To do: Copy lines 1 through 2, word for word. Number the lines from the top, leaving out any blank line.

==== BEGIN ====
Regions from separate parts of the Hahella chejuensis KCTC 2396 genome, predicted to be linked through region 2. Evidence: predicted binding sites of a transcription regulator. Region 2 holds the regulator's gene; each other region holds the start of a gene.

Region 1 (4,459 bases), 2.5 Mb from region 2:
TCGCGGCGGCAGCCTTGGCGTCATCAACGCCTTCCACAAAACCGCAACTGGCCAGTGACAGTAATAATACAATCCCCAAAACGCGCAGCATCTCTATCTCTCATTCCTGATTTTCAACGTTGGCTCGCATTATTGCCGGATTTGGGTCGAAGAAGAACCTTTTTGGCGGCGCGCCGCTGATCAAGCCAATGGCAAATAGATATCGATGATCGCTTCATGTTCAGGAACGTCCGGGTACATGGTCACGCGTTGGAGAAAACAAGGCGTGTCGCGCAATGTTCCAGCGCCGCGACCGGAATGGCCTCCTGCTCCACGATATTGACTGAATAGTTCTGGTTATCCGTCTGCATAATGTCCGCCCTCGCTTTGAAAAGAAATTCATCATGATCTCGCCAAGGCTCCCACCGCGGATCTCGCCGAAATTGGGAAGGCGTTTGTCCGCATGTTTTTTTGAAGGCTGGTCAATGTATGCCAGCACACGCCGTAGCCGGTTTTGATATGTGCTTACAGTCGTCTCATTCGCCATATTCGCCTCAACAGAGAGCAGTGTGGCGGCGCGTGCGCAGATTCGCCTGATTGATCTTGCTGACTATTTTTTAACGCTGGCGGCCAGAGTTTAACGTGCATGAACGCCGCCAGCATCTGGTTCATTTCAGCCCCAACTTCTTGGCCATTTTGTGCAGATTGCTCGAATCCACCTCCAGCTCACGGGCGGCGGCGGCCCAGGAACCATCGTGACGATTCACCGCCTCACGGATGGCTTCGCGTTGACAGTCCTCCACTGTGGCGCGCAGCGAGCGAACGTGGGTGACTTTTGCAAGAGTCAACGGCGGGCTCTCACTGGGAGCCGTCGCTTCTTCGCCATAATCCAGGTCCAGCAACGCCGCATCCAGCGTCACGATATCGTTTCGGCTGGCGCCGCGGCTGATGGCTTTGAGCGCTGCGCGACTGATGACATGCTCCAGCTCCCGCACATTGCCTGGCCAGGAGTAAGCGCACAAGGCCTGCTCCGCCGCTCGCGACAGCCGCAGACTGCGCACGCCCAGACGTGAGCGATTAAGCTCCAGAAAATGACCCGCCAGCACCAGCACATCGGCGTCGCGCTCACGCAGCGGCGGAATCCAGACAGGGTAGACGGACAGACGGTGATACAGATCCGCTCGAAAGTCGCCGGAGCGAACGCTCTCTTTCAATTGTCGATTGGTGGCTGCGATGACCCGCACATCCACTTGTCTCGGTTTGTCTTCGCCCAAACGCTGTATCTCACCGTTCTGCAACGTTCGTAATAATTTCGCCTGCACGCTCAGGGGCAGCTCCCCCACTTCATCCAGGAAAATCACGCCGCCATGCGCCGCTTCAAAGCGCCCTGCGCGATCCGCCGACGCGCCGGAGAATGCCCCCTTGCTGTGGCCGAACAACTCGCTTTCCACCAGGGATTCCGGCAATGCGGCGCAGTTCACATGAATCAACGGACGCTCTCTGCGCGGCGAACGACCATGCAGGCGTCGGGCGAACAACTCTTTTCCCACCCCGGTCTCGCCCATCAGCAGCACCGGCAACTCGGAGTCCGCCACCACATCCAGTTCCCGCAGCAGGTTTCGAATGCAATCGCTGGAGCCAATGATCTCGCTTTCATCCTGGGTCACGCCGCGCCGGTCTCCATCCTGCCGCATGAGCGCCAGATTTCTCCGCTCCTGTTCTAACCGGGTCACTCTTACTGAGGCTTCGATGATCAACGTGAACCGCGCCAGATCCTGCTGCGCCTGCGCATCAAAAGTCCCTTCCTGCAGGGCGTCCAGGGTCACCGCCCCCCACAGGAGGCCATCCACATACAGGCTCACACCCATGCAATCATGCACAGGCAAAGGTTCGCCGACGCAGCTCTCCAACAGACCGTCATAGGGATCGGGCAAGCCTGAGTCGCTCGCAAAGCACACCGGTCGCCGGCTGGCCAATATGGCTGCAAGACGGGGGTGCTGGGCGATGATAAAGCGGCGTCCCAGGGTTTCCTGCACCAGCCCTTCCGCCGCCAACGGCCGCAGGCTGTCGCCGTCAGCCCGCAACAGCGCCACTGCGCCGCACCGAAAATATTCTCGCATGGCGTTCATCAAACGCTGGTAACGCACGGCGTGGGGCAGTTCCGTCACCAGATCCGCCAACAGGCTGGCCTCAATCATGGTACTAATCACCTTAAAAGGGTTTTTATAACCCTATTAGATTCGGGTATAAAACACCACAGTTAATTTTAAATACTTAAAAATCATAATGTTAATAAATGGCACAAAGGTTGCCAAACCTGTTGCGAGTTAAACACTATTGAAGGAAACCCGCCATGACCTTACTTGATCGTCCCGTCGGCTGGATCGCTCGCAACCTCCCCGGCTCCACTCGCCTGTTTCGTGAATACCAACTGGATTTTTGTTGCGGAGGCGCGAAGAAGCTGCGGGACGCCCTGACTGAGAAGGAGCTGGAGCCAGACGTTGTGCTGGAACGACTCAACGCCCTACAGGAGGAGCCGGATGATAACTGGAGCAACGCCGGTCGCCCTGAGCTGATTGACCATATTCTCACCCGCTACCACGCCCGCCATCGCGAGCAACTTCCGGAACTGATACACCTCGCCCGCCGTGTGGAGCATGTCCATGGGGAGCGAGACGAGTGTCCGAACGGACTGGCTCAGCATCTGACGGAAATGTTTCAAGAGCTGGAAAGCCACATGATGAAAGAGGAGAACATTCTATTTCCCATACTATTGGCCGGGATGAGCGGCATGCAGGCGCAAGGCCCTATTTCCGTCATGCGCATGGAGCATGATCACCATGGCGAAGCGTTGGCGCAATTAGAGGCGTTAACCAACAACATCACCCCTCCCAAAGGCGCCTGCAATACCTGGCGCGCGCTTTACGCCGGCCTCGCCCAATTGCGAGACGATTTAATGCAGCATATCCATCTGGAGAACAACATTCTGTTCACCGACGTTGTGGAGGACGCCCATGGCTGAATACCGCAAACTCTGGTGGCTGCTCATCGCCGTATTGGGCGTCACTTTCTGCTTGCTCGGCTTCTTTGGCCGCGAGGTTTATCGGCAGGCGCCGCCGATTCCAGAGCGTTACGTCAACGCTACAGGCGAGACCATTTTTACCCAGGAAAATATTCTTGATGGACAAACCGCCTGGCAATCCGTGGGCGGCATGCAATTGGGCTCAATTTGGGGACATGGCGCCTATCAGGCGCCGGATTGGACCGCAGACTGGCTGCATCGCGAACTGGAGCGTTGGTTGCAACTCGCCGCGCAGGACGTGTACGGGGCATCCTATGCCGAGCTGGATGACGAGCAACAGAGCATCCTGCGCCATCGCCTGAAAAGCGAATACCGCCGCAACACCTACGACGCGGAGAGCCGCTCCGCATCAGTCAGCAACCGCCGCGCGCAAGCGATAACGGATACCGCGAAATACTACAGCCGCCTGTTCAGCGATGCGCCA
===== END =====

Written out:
Regions from separate parts of the Hahella chejuensis KCTC 2396 genome, predicted to be linked through region 2. Evidence: predicted binding sites of a transcription regulator. Region 2 holds the regulator's gene; each other region holds the start of a gene.

Region 1 (4,459 bases), 2.5 Mb from region 2: